The Evolution of Horse Riding in Nosara
Given the slew of Hollywood movies portraying the supposed evolution of America’s Wild West as a tale of heroic cowboys galloping around on their trusty steeds, it’s easy to assume that horses are as native to America, as, well, the native Americans who got shot by the guys riding them. Well guess what – Hollywood actually got it wrong, particularly about the horses.
The evolutionary history of horses in America is vague at best, so let’s just stick with what we know. Fossils unearthed from the hills and plains of Wyoming, Idaho and a few other places indicate at one time, horses were indeed native to continental America. For millions of years they roamed the Americas with a physical makeup nearly identical to that of their African and European counterparts. Then one day, they simply vanished into thin air.
The continental American fossil record indicates that somewhere between 8-12,000 years ago, horses, along with several other species of megafauna that had flourished for hundreds of millions of years simply became extinct. The causal factors behind this extinction remain subject to debate. However, the leading culprits are thought to be either sudden climate change, or massive over-hunting of native fauna by the newly arrived brainiac monkeys, AKA humans, that had recently crossed from continental Eurasia via the Bering Strait land bridge linking the two land masses. Most historians theorize it was likely a combination of both factors. Nevertheless, the net result was the same for both horses and many other creatures.
Fast forward to fifteenth century. The Bering Land strait had by now long been submerged under the ocean. However, by now, the same brainiac monkeys had got together and come up with ocean going vehicles sturdy enough to traverse bodies of water that had been previously impossible due to their size. The first of these individuals was Christopher Columbus, who brought a treasure trove of objects and cultural narratives never before seen by the native people. Along with smallpox, rape, mass enslavement, land and mineral theft, and a policy of domination from which native peoples would never recover he also brought a team of 16 Iberian horses selected for their strength and endurance. This group of animals would become the forebears of the vast majority of horses alive in North, South, and Central America today.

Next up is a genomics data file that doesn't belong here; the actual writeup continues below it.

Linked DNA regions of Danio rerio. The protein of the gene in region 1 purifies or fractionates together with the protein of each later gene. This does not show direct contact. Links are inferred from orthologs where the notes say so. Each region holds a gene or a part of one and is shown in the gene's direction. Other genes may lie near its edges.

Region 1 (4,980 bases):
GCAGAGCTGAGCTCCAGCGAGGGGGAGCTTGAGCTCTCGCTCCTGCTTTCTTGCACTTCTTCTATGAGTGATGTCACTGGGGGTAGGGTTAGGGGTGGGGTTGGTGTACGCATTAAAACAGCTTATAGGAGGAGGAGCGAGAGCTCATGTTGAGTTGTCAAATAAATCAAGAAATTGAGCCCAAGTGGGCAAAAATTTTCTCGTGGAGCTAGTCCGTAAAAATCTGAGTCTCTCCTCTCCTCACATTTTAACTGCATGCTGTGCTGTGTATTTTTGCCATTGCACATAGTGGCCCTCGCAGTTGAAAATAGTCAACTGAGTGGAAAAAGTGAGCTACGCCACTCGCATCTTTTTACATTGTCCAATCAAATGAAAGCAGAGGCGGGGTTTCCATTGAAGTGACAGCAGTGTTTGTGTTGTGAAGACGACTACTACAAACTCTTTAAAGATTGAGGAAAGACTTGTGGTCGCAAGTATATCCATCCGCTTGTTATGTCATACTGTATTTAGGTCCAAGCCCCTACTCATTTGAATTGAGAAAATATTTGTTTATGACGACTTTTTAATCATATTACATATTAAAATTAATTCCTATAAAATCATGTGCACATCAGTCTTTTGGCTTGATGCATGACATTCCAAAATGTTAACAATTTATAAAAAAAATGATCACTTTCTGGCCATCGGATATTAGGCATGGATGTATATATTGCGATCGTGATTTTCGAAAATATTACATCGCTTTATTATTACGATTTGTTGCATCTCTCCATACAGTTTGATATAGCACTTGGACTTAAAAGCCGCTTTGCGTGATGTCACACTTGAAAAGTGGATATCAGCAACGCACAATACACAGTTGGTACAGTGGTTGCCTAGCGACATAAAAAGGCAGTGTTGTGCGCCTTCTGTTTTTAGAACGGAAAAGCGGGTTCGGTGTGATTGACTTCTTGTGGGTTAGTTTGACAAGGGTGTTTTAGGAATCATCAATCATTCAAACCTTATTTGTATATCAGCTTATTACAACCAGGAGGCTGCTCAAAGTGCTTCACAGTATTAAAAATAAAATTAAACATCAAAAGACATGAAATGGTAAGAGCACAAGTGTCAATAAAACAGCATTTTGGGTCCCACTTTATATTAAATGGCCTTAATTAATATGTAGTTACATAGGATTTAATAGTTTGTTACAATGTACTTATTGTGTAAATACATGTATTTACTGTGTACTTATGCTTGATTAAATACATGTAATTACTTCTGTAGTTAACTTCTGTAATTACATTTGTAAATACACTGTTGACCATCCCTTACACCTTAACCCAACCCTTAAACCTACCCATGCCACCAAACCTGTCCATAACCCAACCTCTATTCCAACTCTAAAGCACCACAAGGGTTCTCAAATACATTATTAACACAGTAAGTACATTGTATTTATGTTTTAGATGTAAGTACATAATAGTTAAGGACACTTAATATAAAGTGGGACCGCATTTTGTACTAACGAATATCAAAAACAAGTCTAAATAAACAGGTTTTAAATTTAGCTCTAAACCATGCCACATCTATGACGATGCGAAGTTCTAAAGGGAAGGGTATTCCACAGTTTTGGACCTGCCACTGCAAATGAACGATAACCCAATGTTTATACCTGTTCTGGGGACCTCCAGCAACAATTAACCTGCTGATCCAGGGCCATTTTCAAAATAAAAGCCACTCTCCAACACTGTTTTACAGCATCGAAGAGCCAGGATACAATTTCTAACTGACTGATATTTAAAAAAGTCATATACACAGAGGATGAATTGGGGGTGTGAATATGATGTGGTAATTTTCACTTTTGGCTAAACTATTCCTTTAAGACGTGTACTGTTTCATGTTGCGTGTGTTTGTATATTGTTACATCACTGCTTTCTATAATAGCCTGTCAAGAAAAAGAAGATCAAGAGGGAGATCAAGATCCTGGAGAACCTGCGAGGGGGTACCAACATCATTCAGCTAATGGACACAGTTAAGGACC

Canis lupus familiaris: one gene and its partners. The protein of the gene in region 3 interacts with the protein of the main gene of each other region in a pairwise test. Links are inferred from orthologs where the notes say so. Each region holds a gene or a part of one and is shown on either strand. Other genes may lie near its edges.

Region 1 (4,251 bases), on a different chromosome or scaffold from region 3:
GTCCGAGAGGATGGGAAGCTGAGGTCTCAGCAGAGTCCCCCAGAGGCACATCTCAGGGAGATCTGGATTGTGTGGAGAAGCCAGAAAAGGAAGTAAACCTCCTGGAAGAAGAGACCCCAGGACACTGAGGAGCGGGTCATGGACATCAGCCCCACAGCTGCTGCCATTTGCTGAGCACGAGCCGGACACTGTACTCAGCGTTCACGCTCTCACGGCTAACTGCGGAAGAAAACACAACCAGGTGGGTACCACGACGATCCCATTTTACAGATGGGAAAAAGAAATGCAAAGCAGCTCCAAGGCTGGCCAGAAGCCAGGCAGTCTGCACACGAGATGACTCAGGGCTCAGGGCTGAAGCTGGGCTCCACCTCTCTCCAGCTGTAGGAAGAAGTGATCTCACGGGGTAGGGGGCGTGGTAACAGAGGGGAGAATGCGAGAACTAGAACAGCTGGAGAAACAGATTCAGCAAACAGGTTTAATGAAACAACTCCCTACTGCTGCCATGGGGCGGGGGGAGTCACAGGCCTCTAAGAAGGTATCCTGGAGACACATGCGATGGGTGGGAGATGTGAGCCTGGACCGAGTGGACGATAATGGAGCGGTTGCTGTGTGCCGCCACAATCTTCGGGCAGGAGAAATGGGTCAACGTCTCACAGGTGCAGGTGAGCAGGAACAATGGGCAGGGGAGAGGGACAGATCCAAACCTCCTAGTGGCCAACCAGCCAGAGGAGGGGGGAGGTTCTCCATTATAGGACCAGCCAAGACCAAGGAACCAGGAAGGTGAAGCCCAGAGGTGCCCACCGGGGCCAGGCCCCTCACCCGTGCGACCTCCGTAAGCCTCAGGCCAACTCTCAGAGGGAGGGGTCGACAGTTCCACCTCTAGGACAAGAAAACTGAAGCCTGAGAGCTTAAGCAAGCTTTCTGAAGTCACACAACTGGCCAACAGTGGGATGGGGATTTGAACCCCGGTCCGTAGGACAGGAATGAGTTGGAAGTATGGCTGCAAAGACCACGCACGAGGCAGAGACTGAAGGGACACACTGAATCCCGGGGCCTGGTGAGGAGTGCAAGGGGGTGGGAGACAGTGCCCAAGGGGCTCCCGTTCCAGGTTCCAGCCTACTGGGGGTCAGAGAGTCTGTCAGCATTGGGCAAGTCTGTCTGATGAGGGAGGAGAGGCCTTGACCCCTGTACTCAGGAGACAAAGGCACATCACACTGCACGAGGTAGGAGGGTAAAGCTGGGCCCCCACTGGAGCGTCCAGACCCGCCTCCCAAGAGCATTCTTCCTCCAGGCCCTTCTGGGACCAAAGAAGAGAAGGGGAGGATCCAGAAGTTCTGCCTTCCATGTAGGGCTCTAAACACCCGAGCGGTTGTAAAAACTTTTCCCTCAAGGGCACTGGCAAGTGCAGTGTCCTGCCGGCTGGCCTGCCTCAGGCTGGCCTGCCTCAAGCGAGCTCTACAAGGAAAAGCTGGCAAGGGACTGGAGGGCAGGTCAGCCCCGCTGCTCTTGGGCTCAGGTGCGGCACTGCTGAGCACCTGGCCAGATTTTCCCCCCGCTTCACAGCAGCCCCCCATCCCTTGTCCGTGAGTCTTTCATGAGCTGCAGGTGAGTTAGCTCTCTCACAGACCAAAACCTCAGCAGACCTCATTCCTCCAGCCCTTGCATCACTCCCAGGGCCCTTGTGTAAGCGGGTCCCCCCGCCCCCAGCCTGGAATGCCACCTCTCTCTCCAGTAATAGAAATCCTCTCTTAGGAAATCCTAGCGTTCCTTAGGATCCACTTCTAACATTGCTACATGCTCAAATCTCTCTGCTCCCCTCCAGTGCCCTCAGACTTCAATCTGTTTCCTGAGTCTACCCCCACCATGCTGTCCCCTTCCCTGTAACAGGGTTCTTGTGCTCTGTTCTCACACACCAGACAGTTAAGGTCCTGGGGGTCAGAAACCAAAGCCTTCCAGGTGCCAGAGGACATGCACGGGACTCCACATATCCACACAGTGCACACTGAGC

Under Spanish rule, the landscape of the Nicoya peninsula changed rapidly. Although evidence suggests that Chorotega natives used limited farming practices, such methods of food production grew exponentially under Spanish rule. Huge swathes of the Nicoya peninsula jungle, including much of the terrain in around the Nosara area were razed to make way for wheat production, sugarcane plantations, and cattle grazing. The cattle trade flourished, which laid the foundation for the cowboy culture of Nicoya that still remains so prevalent today.
It was this cattle trade that paved the foundation for the horse riding customs that are today so deeply ingrained into the Costa Rican culture. In addition to having both the finest horses, and the finest horsemen and women in Costa Rica, the areas around Nosara also have some of the most spectacular terrain anywhere. Consequently, ask any residents, or long time visitors to Nosara the best way to explore the mountain trails, beaches, rain forests, and other landscapes in the area and the reply may well be “perched atop of a horse.”
For beginners or veterans alike there are several different horse riding outfits to choose from in the Nosara area. Fortunately, these providers are staffed and managed by some of the best in the business, all of whom share a deep love for their profession and their animals.
The type of tours available vary. Among the most popular are the jungle trails adjacent to the Rio Nosara, which then pass through the wildlife reserve and come out at the ocean. Other tours include Playa Pelada through to Playa Guiones.
Interested in horse riding? Check out some companies that offer this amazing tour!